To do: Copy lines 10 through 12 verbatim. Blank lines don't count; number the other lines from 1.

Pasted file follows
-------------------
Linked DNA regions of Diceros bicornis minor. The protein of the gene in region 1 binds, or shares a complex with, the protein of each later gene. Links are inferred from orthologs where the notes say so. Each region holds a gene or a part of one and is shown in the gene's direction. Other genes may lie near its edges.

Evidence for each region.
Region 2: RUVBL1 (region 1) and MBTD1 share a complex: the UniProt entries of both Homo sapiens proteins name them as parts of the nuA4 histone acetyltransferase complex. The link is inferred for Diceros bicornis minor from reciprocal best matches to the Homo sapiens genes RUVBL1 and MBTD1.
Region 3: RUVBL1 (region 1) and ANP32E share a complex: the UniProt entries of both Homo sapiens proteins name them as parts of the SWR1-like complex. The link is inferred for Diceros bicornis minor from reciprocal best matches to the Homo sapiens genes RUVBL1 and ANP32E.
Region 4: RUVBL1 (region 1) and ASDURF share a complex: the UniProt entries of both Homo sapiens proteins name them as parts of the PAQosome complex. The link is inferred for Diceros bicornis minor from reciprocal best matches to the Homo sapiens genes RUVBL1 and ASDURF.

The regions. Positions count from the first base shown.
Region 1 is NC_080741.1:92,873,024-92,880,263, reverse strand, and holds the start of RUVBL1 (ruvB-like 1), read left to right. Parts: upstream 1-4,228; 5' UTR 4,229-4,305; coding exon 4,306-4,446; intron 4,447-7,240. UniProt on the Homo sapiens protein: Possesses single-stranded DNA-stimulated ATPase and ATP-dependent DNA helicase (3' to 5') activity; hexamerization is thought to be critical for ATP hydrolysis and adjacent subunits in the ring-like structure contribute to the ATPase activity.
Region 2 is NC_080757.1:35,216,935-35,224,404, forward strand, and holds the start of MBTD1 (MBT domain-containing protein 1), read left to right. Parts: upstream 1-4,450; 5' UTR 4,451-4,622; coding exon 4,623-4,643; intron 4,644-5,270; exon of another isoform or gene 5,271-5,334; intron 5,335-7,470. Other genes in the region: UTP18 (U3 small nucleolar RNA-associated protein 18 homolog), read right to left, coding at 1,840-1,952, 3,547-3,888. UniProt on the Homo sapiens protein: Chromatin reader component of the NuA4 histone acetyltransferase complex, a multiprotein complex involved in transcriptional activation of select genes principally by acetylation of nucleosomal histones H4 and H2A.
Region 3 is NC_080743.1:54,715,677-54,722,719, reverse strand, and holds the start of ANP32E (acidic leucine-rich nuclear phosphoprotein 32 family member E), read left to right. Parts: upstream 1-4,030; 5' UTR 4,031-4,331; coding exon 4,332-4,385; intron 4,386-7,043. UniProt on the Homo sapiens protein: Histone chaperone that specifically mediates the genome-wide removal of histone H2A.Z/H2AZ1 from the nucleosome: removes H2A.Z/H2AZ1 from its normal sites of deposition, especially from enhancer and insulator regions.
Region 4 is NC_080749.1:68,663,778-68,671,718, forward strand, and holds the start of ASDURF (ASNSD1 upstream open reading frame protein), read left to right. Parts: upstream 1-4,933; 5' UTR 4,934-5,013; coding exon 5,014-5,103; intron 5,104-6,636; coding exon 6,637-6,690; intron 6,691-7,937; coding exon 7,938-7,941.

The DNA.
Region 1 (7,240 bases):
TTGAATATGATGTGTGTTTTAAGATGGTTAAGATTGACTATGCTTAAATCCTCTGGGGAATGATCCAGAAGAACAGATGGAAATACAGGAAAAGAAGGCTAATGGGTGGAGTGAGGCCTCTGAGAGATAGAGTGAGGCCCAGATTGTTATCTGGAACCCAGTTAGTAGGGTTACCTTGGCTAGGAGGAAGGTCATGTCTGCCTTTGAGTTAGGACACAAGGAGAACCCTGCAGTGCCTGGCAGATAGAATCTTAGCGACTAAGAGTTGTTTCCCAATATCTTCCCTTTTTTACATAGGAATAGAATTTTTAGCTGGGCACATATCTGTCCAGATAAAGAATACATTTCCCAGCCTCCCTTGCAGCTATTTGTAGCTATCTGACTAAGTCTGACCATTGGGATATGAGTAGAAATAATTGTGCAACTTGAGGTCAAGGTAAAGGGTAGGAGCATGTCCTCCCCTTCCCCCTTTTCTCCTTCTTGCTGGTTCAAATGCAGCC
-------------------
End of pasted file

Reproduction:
Region 4 is NC_080749.1:68,663,778-68,671,718, forward strand, and holds the start of ASDURF (ASNSD1 upstream open reading frame protein), read left to right. Parts: upstream 1-4,933; 5' UTR 4,934-5,013; coding exon 5,014-5,103; intron 5,104-6,636; coding exon 6,637-6,690; intron 6,691-7,937; coding exon 7,938-7,941.

The DNA.
Region 1 (7,240 bases):